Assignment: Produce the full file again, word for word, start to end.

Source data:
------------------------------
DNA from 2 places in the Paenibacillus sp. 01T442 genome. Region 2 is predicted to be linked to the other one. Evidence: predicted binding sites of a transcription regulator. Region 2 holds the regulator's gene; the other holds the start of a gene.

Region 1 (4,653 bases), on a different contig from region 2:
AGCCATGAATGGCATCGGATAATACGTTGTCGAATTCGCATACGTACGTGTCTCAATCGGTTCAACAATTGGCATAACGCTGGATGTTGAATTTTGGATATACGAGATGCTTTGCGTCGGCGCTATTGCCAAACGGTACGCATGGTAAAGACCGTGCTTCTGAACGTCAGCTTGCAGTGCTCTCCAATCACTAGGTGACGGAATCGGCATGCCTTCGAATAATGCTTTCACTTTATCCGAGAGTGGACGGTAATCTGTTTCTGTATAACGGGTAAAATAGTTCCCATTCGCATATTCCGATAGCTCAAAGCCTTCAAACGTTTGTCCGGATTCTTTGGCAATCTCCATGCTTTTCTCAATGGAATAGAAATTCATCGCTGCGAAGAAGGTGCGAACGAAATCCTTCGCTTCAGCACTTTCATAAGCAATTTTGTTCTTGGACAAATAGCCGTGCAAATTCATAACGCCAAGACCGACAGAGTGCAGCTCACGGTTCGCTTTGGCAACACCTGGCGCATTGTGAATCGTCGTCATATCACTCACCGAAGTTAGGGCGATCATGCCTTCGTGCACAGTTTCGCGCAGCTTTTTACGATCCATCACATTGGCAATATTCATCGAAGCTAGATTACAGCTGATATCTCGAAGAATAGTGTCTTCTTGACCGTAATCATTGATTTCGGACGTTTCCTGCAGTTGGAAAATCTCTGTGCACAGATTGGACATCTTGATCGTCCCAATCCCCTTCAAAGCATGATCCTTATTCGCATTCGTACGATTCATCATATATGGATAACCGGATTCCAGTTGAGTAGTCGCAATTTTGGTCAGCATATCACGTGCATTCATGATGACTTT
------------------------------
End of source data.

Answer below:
DNA from 2 places in the Paenibacillus sp. 01T442 genome. Region 2 is predicted to be linked to the other one. Evidence: predicted binding sites of a transcription regulator. Region 2 holds the regulator's gene; the other holds the start of a gene.

Region 1 (4,653 bases), on a different contig from region 2:
AGCCATGAATGGCATCGGATAATACGTTGTCGAATTCGCATACGTACGTGTCTCAATCGGTTCAACAATTGGCATAACGCTGGATGTTGAATTTTGGATATACGAGATGCTTTGCGTCGGCGCTATTGCCAAACGGTACGCATGGTAAAGACCGTGCTTCTGAACGTCAGCTTGCAGTGCTCTCCAATCACTAGGTGACGGAATCGGCATGCCTTCGAATAATGCTTTCACTTTATCCGAGAGTGGACGGTAATCTGTTTCTGTATAACGGGTAAAATAGTTCCCATTCGCATATTCCGATAGCTCAAAGCCTTCAAACGTTTGTCCGGATTCTTTGGCAATCTCCATGCTTTTCTCAATGGAATAGAAATTCATCGCTGCGAAGAAGGTGCGAACGAAATCCTTCGCTTCAGCACTTTCATAAGCAATTTTGTTCTTGGACAAATAGCCGTGCAAATTCATAACGCCAAGACCGACAGAGTGCAGCTCACGGTTCGCTTTGGCAACACCTGGCGCATTGTGAATCGTCGTCATATCACTCACCGAAGTTAGGGCGATCATGCCTTCGTGCACAGTTTCGCGCAGCTTTTTACGATCCATCACATTGGCAATATTCATCGAAGCTAGATTACAGCTGATATCTCGAAGAATAGTGTCTTCTTGACCGTAATCATTGATTTCGGACGTTTCCTGCAGTTGGAAAATCTCTGTGCACAGATTGGACATCTTGATCGTCCCAATCCCCTTCAAAGCATGATCCTTATTCGCATTCGTACGATTCATCATATATGGATAACCGGATTCCAGTTGAGTAGTCGCAATTTTGGTCAGCATATCACGTGCATTCATGATGACTTT